Author + information
- Robert C Ashton Jr, MD and
- Jonathan S Steinberg, MD
In “rolling their eyes” in response to our recent report on robotic biventricular pacing, Drs. Lick and Saeed failed to “see” the potential impact of an endoscopic, site-directed approach. Based on their limited experience (four patients) of left ventricular (LV) lead placement through a small anterior thoracotomy, they have concluded that this approach is superior to robotic, endoscopic lead placement. Unfortunately, follow-up echocardiographic and clinical data are unavailable on these patients, and supporting data for this approach are lacking in the contemporary international literature.
We have performed over 100 limited anterior and antero-lateral thoracotomies for both minimally invasive mitral valve repair and robotically assisted minimally invasive coronary artery bypass graft (CABG). These incisions have propelled forward the field of minimally invasive cardiac surgery, and we continue to work toward totally endoscopic treatments for complex cardiac disease. However, it was our vast experience with these incisions that made us conclude that this was exactly the wrongapproach for the intricacies of biventricular pacing. In our experience with both single- and multi-vessel robotically assisted minimally invasive CABG through a limited (6 cm) antero-lateral thoracotomy, we have found that even with endoscopic stabilization in normal-sizedhearts, the most lateral access to the LV is the region of a ramus intermedius or high obtuse marginal vessel. In the massively enlarged hearts that we have encountered in our robotic biventricular pacing experience (mean left ventricular end-diastolic diameter, 6.9 cm), the obtuse marginal (OM) vessels are displaced even further laterally into the left chest. In these cases, limited anterior thoracotomy results in a “keyhole” view of, at best, the region of the first diagonal and mostly the region of the left anterior descending coronary artery (LAD). If Drs. Lick and Saeed were able to access the true lateral wall (region between OM1 and OM2) with this incision, then they have accomplished something in four cases that minimally invasive CABG surgeons have been trying to do in normal hearts for the past five years. Limited lateral and postero-lateral thoracotomy with the patient in the full decubitus position has been described for OM access, but this is not the procedure that the authors are referring to.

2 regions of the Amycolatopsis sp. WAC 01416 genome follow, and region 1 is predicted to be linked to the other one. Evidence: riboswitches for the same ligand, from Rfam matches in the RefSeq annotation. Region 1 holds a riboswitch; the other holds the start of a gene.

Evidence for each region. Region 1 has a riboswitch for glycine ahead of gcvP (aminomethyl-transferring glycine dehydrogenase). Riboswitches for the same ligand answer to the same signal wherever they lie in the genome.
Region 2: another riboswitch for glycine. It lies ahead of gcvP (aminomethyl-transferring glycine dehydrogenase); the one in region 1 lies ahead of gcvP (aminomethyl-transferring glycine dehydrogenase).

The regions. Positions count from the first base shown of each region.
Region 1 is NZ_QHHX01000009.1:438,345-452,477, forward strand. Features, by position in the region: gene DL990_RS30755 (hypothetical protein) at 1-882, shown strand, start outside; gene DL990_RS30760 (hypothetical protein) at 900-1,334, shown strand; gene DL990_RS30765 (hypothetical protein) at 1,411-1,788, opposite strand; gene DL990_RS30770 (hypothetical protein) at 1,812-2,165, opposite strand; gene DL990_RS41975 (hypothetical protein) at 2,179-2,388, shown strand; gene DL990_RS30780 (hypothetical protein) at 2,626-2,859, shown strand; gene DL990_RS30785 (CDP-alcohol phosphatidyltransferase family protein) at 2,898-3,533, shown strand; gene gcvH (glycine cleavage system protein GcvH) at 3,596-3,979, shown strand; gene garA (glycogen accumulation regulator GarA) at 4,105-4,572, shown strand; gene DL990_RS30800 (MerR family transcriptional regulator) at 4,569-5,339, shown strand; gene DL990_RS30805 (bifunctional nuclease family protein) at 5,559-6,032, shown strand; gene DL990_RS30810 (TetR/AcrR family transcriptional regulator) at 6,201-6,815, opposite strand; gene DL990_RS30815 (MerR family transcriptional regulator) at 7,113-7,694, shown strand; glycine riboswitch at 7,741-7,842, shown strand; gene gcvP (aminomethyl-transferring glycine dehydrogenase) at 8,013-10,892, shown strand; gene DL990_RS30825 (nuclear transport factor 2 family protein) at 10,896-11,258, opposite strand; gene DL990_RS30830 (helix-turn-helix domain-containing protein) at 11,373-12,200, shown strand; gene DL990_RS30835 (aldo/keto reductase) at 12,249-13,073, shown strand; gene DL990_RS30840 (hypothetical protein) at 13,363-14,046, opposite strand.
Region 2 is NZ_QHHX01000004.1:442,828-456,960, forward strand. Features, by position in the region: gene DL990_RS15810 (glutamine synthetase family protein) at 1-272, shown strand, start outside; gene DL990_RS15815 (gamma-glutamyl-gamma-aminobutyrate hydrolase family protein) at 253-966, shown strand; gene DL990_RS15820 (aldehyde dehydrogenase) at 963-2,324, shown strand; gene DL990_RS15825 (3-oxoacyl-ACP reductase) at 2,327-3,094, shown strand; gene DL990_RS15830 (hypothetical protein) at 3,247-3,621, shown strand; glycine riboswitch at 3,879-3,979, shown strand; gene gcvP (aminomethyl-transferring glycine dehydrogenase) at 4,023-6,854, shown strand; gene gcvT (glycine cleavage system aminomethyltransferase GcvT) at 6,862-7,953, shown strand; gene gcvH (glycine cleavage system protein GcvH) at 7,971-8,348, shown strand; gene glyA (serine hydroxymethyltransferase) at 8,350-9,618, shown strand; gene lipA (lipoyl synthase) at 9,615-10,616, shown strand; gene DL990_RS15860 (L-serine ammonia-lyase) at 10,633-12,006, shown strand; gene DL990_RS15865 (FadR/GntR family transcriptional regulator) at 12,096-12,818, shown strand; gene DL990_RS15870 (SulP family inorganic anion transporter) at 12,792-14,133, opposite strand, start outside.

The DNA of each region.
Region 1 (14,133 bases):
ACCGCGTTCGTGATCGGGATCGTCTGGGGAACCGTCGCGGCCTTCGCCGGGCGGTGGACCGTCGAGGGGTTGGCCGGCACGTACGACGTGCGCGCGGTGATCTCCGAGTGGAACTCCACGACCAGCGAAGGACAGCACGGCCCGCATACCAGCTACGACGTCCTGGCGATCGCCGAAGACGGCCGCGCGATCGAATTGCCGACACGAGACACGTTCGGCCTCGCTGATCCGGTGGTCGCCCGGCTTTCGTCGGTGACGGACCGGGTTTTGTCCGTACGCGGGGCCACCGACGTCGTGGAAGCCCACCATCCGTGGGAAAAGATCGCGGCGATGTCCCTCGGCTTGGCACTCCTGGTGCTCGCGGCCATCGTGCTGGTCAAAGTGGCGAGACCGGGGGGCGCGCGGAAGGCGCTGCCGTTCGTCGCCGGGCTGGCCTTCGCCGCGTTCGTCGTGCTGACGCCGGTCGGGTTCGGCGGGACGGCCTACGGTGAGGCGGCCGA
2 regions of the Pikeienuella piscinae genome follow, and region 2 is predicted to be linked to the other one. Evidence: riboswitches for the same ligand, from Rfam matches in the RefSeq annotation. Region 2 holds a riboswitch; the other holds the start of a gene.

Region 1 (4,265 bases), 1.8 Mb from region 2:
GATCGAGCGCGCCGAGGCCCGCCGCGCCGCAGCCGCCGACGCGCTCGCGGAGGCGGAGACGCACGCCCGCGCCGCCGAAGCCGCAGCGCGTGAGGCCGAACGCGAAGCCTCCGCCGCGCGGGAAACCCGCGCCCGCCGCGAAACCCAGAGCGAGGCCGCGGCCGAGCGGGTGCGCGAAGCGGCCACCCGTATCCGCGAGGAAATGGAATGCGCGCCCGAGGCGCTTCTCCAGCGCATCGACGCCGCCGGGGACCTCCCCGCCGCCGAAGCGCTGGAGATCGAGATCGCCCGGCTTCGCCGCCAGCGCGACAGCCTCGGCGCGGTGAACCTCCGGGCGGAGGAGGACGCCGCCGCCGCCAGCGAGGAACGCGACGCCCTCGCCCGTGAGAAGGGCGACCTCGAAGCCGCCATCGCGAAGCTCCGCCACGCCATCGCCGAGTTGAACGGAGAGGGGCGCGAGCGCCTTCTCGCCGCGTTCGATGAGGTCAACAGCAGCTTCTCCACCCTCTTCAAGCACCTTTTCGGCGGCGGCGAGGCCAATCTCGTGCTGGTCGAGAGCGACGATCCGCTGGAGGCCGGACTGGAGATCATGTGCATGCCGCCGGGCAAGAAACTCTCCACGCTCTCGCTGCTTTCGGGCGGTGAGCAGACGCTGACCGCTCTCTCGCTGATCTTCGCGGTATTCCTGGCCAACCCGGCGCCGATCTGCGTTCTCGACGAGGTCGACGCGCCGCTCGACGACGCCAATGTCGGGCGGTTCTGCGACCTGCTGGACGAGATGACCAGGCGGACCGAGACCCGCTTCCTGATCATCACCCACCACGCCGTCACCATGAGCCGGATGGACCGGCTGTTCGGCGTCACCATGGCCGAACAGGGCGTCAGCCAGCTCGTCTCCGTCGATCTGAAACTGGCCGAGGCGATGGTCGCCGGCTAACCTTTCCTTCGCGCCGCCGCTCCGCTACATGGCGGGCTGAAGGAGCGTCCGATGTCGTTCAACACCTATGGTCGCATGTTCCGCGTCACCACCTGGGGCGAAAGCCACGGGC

As electrophysiologists have known for years, LV stimulation site is critical to the success of cardiac resynchronization therapy (CRT). In both short- and long-term studies, it is clear that coronary sinus leads in the postero-lateral distribution provide better hemodynamic results than lateral sites, which provide still better augmentation than anterior sites (1,2). The obvious advantage to the robotic, totally endoscopic approach is the ability to access the entireLV. This access allows both electrophysiologic and echocardiographic mapping of the LV in order to delineate the best LV site for CRT. It is our hope that we will be able to improve upon the 33% “non-responder” rate to CRT with such an approach.
Finally, Drs. Lick and Saeed imply that robotic CRT with single-lung ventilation and chest insufflation is a physiologically taxing procedure for these frail patients. In most cases we perform lead placement without chest insufflation. However, a pilot study at our institution analyzing the hemodynamic and subtle echocardiographic effects of chest insufflation in patients undergoing robotic cardiac surgery revealed nohemodynamic consequences in the biventricular pacing population. In fact, it was these very patients with high intracardiac pressures and large cardiac/pulmonary ratios who were most resistant to insufflation (Belsley et al., unpublished data, June 2003).
As with any new technology, robotic surgery does require the seamless coordination of the surgical, nursing, and anesthesia teams. At our institution, we have performed 65 robotic cases over an 18-month period, and this seamless process occurs without delays in our operating room. The skin-to-skin robotic times for our last 15 cases averaged 45 min, and these times are accurately recorded as part of a number of ongoing trials. Drs. Lick and Saeed report an operative time of “8 to 10 minutes” for their procedure. It is unclear whether this “time” actually includes incision, lead placement, lead tesing, tunneling, device connection, and skin closure.
The optimal CRT implantation procedure may not yet have been identified, but it is hoped that continued scientific investigation will improve the way we treat patients with refractory heart failure. We must continue to keep our “eyes” focused on the past while maintaining a vision for the future.
- American College of Cardiology Foundation
- Butter C.,
- Auricchio A.,
- Stellbrink C.,
- et al.